This paper diorama is the Mount Fuji, designed by J-RON. There is another Mount Fuji paper craft at the site: Canon Papercraft – Mt. Fuji. Mount Fuji is the highest mountain in Japan located on Honshu Island at 3,776.24 m (12,389 ft). An active stratovolcano that last erupted in 1707 - 08, Mount Fuji lies about 100 kilometres (62 mi) south-west of Tokyo, and can be seen from there on a clear day. Mount Fuji's exceptionally symmetrical cone, which is snow-capped several months a year, is a well-known symbol of Japan and it is frequently depicted in art and photographs, as well as visited by sightseers and climbers. It is one of Japan's "Three Holy Mountains" along with Mount Tate and Mount Haku; it is a Special Place of Scenic Beauty, a Historic Site, and has been submitted for future inscription on the World Heritage List as a Cultural Site.
In English, the mountain is known as Mount Fuji. Some sources refer to it as "Fuji-san", "Fujiyama" or, redundantly, "Mt. Fujiyama". "Fujiyama" is an erroneous reading of the Japanese characters used to spell the name of the mountain. Japanese speakers refer to the mountain as "Fuji-san". This "san" is not the honorific suffix used with people's names, such as Watanabe-san, but the on'yomi reading of the character 山 yama used in compounds.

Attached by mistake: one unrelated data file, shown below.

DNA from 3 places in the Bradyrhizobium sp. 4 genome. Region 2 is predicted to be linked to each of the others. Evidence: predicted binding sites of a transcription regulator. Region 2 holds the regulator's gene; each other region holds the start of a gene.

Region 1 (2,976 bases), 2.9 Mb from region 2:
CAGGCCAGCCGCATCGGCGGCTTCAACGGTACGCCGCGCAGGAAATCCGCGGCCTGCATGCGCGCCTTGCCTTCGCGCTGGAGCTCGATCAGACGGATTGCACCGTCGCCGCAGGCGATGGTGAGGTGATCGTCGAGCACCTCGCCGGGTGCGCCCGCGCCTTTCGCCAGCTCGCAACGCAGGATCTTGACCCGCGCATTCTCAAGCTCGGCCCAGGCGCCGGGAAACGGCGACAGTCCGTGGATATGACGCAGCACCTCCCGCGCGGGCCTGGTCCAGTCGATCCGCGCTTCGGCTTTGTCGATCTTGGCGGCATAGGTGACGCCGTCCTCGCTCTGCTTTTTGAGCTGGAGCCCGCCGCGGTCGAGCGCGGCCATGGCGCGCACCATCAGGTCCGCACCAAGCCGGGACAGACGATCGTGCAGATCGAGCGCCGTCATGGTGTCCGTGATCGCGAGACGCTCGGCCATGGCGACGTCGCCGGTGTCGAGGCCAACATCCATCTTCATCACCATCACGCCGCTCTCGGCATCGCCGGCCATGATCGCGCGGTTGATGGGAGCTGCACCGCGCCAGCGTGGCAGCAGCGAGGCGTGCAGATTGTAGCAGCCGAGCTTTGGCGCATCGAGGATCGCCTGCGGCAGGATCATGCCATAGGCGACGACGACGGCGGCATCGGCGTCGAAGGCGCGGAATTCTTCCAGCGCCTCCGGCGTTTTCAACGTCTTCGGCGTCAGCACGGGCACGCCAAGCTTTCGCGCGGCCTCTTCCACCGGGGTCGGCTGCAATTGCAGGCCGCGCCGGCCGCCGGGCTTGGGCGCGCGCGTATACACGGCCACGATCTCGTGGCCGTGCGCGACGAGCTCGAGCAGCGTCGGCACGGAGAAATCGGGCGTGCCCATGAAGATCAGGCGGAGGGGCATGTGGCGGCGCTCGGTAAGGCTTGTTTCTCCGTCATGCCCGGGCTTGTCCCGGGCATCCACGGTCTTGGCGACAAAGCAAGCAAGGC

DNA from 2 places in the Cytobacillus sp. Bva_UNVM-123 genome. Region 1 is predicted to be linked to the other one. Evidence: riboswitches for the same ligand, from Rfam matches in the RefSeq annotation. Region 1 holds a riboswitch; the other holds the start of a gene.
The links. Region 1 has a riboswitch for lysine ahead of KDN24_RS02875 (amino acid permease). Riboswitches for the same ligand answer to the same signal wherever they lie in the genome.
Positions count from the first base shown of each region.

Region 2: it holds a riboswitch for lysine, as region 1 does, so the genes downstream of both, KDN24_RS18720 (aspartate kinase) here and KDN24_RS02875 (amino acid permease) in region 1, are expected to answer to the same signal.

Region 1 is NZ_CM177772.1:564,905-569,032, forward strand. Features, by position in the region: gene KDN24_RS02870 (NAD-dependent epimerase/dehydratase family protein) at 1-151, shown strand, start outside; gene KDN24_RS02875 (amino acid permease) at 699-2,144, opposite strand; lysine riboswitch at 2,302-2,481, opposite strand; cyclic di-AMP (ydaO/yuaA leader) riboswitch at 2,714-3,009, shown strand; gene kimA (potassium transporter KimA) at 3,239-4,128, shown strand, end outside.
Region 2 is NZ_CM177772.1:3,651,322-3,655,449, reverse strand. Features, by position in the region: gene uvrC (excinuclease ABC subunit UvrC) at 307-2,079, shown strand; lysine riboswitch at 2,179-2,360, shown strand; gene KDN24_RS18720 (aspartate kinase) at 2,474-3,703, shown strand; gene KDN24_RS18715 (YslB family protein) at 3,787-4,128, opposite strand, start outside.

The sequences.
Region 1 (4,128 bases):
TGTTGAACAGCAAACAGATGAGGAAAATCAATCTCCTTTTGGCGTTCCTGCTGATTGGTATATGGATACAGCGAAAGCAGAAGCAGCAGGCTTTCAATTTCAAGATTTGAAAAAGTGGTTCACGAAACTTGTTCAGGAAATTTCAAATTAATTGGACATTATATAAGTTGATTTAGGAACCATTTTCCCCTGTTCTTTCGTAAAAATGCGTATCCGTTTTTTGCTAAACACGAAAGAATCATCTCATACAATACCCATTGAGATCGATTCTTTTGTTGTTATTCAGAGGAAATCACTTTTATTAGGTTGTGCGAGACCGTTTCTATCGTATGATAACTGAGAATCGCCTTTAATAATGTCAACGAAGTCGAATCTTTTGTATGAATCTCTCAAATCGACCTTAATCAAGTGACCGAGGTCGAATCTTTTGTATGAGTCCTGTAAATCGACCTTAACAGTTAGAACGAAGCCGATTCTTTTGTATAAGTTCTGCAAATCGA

Mount Fuji is an attractive volcanic cone and a frequent subject of Japanese art. Among the most renowned works are Hokusai's 36 Views of Mount Fuji and his One Hundred Views of Mount Fuji. The mountain is mentioned in Japanese literature throughout the ages and is the subject of many poems.
It is thought that the first ascent was in 663 by an anonymous monk. The summit has been thought of as sacred since ancient times and was forbidden to women until the Meiji Era. Ancient samurai used the base of the mountain as a remote training area, near the present day town of Gotemba. The shogun Minamoto no Yoritomo held yabusame in the area in the early Kamakura period.
The first ascent by a foreigner was by Sir Rutherford Alcock in September 1860, from the foot of the mountain to the top in eight hours and three hours for the descent.Alcock's brief narrative in The Capital of the Tycoon was the first widely disseminated description of the mountain in the West. Lady Fanny Parkes, the wife of British ambassador Sir Harry Parkes, was the first non-Japanese woman to ascend Mount Fuji in 1867. Photographer Felix Beato climbed Mount Fuji in that same year. Today, Mount Fuji is an international destination for tourism and mountain-climbing.